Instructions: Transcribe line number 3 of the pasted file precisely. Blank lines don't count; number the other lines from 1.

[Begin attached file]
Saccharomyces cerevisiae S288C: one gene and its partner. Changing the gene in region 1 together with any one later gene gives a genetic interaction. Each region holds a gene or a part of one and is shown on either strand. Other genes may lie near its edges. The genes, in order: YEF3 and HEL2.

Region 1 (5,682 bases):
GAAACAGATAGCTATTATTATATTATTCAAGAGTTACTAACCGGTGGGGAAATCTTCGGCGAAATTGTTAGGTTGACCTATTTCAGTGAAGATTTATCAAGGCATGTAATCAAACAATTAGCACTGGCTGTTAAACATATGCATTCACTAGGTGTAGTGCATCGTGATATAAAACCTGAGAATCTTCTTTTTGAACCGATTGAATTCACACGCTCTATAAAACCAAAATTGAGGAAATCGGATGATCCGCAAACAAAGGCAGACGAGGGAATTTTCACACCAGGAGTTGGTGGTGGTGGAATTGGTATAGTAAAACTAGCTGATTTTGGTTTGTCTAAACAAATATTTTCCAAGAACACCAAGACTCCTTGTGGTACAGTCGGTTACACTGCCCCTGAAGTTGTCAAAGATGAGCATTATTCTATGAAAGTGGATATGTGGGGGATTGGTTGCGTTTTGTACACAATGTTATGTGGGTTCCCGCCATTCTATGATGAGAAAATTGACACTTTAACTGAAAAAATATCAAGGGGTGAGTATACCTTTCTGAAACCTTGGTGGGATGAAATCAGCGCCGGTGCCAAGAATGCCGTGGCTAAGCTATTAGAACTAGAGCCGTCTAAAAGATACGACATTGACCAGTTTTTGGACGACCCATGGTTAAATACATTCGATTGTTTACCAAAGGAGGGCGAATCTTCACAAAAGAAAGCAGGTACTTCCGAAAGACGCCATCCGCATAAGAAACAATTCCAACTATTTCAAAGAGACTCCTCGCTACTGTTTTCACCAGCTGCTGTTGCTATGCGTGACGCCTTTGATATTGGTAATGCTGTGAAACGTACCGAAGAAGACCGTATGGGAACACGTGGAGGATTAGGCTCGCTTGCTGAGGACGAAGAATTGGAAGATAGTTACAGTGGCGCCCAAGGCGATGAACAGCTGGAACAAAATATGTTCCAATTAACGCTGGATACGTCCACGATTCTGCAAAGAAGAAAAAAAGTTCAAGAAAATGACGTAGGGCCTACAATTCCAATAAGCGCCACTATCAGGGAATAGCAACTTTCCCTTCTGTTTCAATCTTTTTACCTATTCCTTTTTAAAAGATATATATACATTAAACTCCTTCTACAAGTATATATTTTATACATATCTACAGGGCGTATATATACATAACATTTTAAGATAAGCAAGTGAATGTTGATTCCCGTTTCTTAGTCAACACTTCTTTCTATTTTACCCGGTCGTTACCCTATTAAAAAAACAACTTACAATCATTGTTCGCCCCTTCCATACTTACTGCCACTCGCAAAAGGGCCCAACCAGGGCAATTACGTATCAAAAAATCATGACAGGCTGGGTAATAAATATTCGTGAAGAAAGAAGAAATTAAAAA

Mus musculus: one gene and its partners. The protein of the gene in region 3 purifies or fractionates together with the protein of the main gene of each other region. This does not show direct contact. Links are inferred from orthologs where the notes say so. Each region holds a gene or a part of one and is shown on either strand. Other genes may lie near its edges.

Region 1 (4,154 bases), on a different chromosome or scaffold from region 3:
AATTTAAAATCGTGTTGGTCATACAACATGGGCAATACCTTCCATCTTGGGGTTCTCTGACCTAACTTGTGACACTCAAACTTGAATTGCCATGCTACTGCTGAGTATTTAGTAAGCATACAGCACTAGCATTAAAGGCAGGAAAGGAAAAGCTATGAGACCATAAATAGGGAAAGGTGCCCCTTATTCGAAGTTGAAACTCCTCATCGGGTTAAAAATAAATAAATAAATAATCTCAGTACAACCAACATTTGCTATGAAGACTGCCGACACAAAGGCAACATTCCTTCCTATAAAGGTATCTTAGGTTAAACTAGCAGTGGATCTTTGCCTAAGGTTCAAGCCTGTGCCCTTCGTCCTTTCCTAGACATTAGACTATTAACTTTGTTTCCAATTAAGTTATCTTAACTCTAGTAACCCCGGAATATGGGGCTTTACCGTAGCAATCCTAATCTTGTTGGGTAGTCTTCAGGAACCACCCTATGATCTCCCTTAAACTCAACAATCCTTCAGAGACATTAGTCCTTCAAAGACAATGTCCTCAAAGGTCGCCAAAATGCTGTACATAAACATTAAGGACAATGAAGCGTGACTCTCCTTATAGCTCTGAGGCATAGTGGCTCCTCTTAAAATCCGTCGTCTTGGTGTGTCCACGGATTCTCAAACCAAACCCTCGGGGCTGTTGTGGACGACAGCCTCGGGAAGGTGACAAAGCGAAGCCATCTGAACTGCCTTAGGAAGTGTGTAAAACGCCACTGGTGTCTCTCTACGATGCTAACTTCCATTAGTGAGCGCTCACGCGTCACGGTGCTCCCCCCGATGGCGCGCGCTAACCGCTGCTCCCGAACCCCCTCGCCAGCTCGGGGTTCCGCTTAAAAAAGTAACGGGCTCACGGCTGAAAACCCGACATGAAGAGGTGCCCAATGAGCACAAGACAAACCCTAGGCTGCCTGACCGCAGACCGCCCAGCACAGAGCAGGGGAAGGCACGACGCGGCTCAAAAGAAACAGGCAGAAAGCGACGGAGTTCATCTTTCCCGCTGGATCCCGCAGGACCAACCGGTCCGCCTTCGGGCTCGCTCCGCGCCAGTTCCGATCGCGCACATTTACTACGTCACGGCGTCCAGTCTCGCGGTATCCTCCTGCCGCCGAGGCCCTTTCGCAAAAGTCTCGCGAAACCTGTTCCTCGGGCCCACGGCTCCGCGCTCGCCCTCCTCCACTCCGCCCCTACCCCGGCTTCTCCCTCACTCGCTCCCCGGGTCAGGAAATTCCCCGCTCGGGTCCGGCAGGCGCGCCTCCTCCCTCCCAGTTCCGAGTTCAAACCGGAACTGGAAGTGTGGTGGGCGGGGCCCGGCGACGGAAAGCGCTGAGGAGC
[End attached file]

GAAACAGATAGCTATTATTATATTATTCAAGAGTTACTAACCGGTGGGGAAATCTTCGGCGAAATTGTTAGGTTGACCTATTTCAGTGAAGATTTATCAAGGCATGTAATCAAACAATTAGCACTGGCTGTTAAACATATGCATTCACTAGGTGTAGTGCATCGTGATATAAAACCTGAGAATCTTCTTTTTGAACCGATTGAATTCACACGCTCTATAAAACCAAAATTGAGGAAATCGGATGATCCGCAAACAAAGGCAGACGAGGGAATTTTCACACCAGGAGTTGGTGGTGGTGGAATTGGTATAGTAAAACTAGCTGATTTTGGTTTGTCTAAACAAATATTTTCCAAGAACACCAAGACTCCTTGTGGTACAGTCGGTTACACTGCCCCTGAAGTTGTCAAAGATGAGCATTATTCTATGAAAGTGGATATGTGGGGGATTGGTTGCGTTTTGTACACAATGTTATGTGGGTTCCCGCCATTCTATGATGAGAAAATTGACACTTTAACTGAAAAAATATCAAGGGGTGAGTATACCTTTCTGAAACCTTGGTGGGATGAAATCAGCGCCGGTGCCAAGAATGCCGTGGCTAAGCTATTAGAACTAGAGCCGTCTAAAAGATACGACATTGACCAGTTTTTGGACGACCCATGGTTAAATACATTCGATTGTTTACCAAAGGAGGGCGAATCTTCACAAAAGAAAGCAGGTACTTCCGAAAGACGCCATCCGCATAAGAAACAATTCCAACTATTTCAAAGAGACTCCTCGCTACTGTTTTCACCAGCTGCTGTTGCTATGCGTGACGCCTTTGATATTGGTAATGCTGTGAAACGTACCGAAGAAGACCGTATGGGAACACGTGGAGGATTAGGCTCGCTTGCTGAGGACGAAGAATTGGAAGATAGTTACAGTGGCGCCCAAGGCGATGAACAGCTGGAACAAAATATGTTCCAATTAACGCTGGATACGTCCACGATTCTGCAAAGAAGAAAAAAAGTTCAAGAAAATGACGTAGGGCCTACAATTCCAATAAGCGCCACTATCAGGGAATAGCAACTTTCCCTTCTGTTTCAATCTTTTTACCTATTCCTTTTTAAAAGATATATATACATTAAACTCCTTCTACAAGTATATATTTTATACATATCTACAGGGCGTATATATACATAACATTTTAAGATAAGCAAGTGAATGTTGATTCCCGTTTCTTAGTCAACACTTCTTTCTATTTTACCCGGTCGTTACCCTATTAAAAAAACAACTTACAATCATTGTTCGCCCCTTCCATACTTACTGCCACTCGCAAAAGGGCCCAACCAGGGCAATTACGTATCAAAAAATCATGACAGGCTGGGTAATAAATATTCGTGAAGAAAGAAGAAATTAAAAA